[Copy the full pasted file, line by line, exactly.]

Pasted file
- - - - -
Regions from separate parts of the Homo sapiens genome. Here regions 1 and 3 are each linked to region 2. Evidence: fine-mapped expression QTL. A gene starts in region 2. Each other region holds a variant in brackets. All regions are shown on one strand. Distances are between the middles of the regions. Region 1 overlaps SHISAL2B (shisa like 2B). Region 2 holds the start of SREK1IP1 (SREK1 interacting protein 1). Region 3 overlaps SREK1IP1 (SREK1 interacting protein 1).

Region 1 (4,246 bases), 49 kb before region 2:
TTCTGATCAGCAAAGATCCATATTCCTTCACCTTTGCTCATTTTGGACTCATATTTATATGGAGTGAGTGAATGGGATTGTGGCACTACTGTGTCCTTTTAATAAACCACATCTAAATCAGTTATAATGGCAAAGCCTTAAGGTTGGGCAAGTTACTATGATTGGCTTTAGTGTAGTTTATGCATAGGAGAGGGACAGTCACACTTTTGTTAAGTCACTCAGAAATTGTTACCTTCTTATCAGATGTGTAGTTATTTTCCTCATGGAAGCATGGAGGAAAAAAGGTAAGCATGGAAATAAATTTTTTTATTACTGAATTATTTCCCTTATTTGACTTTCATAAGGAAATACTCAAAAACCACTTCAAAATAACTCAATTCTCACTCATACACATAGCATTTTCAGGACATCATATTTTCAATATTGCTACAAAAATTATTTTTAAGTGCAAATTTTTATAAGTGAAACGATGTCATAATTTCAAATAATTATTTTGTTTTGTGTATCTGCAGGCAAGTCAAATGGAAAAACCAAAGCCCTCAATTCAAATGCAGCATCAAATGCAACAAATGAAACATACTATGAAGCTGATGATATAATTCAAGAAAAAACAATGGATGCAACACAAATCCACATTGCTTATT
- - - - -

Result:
Regions from separate parts of the Homo sapiens genome. Here regions 1 and 3 are each linked to region 2. Evidence: fine-mapped expression QTL. A gene starts in region 2. Each other region holds a variant in brackets. All regions are shown on one strand. Distances are between the middles of the regions. Region 1 overlaps SHISAL2B (shisa like 2B). Region 2 holds the start of SREK1IP1 (SREK1 interacting protein 1). Region 3 overlaps SREK1IP1 (SREK1 interacting protein 1).

Region 1 (4,246 bases), 49 kb before region 2:
TTCTGATCAGCAAAGATCCATATTCCTTCACCTTTGCTCATTTTGGACTCATATTTATATGGAGTGAGTGAATGGGATTGTGGCACTACTGTGTCCTTTTAATAAACCACATCTAAATCAGTTATAATGGCAAAGCCTTAAGGTTGGGCAAGTTACTATGATTGGCTTTAGTGTAGTTTATGCATAGGAGAGGGACAGTCACACTTTTGTTAAGTCACTCAGAAATTGTTACCTTCTTATCAGATGTGTAGTTATTTTCCTCATGGAAGCATGGAGGAAAAAAGGTAAGCATGGAAATAAATTTTTTTATTACTGAATTATTTCCCTTATTTGACTTTCATAAGGAAATACTCAAAAACCACTTCAAAATAACTCAATTCTCACTCATACACATAGCATTTTCAGGACATCATATTTTCAATATTGCTACAAAAATTATTTTTAAGTGCAAATTTTTATAAGTGAAACGATGTCATAATTTCAAATAATTATTTTGTTTTGTGTATCTGCAGGCAAGTCAAATGGAAAAACCAAAGCCCTCAATTCAAATGCAGCATCAAATGCAACAAATGAAACATACTATGAAGCTGATGATATAATTCAAGAAAAAACAATGGATGCAACACAAATCCACATTGCTTATT